The HPRA is actively involved with the European Medicines Agency and with other medicines regulators to determine any possible impact on patients who have been taking these medicines. Presumably the answer to this conundrum will be influenced by the dosage of valsartan prescribed and the duration of exposure to the drug?
It is stated that pharmacists will be able to identify patients on the contaminated drugs and that they should be able to provide an alternative valsartan-containing medicine. This can only be done if valsartan is used as monotherapy, or if there is an exact SPC valsartan equivalent to the one prescribed, because pharmacists in Ireland are not authorised to change prescriptions, and patients taking the contaminated drugs must be referred to their general practitioners if an alternative drug is to be prescribed.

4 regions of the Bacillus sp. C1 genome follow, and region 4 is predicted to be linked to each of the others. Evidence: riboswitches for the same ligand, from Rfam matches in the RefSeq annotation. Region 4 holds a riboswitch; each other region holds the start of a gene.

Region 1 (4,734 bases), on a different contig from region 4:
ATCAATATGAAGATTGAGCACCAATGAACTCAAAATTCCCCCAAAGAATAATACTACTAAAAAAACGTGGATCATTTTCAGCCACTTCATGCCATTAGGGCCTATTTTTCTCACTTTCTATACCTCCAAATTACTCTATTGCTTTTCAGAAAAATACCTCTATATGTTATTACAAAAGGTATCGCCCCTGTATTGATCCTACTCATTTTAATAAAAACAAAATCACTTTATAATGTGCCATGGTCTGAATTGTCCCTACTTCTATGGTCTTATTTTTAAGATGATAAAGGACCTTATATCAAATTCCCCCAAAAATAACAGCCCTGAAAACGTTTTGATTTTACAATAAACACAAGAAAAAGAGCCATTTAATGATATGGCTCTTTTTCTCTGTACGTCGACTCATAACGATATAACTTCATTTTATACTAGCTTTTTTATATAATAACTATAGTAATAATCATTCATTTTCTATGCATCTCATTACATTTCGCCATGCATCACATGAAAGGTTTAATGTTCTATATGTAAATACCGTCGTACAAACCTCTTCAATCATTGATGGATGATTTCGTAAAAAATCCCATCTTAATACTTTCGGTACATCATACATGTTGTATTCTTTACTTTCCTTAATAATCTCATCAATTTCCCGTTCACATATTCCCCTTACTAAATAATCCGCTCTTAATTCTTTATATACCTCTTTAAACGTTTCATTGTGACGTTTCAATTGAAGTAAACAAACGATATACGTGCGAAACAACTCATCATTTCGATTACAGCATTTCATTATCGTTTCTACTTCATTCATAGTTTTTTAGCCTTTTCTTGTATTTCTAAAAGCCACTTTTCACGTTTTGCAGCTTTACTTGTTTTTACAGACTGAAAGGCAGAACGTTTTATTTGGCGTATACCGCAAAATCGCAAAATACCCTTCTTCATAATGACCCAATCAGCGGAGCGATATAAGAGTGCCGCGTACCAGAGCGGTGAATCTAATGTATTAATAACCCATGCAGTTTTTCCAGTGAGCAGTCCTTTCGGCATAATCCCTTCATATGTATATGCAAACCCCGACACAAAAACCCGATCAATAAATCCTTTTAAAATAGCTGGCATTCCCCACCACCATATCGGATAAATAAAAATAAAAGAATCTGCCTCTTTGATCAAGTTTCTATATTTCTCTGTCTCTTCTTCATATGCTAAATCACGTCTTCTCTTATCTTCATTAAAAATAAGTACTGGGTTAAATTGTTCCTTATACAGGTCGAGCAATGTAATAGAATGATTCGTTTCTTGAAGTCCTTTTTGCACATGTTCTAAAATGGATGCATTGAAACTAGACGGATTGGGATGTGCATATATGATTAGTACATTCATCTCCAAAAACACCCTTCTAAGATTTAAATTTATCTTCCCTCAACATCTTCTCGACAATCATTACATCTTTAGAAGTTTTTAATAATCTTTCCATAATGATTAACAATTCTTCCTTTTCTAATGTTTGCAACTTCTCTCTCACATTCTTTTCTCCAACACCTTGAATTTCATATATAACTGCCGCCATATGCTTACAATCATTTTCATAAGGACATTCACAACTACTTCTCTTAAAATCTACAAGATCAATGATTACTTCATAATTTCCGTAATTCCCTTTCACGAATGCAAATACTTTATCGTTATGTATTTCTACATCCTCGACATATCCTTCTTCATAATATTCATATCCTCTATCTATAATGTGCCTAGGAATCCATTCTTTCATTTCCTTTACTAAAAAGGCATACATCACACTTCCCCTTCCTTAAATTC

It is possible (perhaps likely) that there will not be sufficient current stock levels of non-contaminated valsartan-containing medicines for doctors and/or pharmacists to provide patients with an alternative valsartan-containing medicine and in this case, patients will also be advised by to attend their doctor. This recommendation, like the one above, may not be immediately feasible because general practitioners, who are often stretched to capacity, may not be able to see patients for some time. In either situation, it would be good clinical practice for general practitioners to assess BP control with 24-hour ambulatory blood pressure measurement (see below).